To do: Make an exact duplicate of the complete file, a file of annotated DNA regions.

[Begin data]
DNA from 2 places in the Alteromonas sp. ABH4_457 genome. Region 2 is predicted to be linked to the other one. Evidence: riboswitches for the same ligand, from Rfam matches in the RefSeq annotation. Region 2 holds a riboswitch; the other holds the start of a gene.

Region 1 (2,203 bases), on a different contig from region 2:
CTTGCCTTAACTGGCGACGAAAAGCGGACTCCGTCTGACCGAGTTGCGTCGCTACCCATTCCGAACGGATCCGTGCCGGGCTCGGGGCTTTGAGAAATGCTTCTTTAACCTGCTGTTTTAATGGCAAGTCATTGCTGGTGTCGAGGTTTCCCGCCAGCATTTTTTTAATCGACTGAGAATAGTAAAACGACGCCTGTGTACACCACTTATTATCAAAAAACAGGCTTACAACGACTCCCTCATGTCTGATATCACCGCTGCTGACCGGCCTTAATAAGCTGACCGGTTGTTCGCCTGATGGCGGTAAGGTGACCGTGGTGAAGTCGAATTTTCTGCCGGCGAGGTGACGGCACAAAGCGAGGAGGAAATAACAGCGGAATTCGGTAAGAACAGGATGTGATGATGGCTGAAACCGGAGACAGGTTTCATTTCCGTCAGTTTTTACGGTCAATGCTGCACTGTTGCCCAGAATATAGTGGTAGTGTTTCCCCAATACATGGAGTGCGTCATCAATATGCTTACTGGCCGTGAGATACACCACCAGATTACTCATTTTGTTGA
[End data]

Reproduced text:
DNA from 2 places in the Alteromonas sp. ABH4_457 genome. Region 2 is predicted to be linked to the other one. Evidence: riboswitches for the same ligand, from Rfam matches in the RefSeq annotation. Region 2 holds a riboswitch; the other holds the start of a gene.

Region 1 (2,203 bases), on a different contig from region 2:
CTTGCCTTAACTGGCGACGAAAAGCGGACTCCGTCTGACCGAGTTGCGTCGCTACCCATTCCGAACGGATCCGTGCCGGGCTCGGGGCTTTGAGAAATGCTTCTTTAACCTGCTGTTTTAATGGCAAGTCATTGCTGGTGTCGAGGTTTCCCGCCAGCATTTTTTTAATCGACTGAGAATAGTAAAACGACGCCTGTGTACACCACTTATTATCAAAAAACAGGCTTACAACGACTCCCTCATGTCTGATATCACCGCTGCTGACCGGCCTTAATAAGCTGACCGGTTGTTCGCCTGATGGCGGTAAGGTGACCGTGGTGAAGTCGAATTTTCTGCCGGCGAGGTGACGGCACAAAGCGAGGAGGAAATAACAGCGGAATTCGGTAAGAACAGGATGTGATGATGGCTGAAACCGGAGACAGGTTTCATTTCCGTCAGTTTTTACGGTCAATGCTGCACTGTTGCCCAGAATATAGTGGTAGTGTTTCCCCAATACATGGAGTGCGTCATCAATATGCTTACTGGCCGTGAGATACACCACCAGATTACTCATTTTGTTGA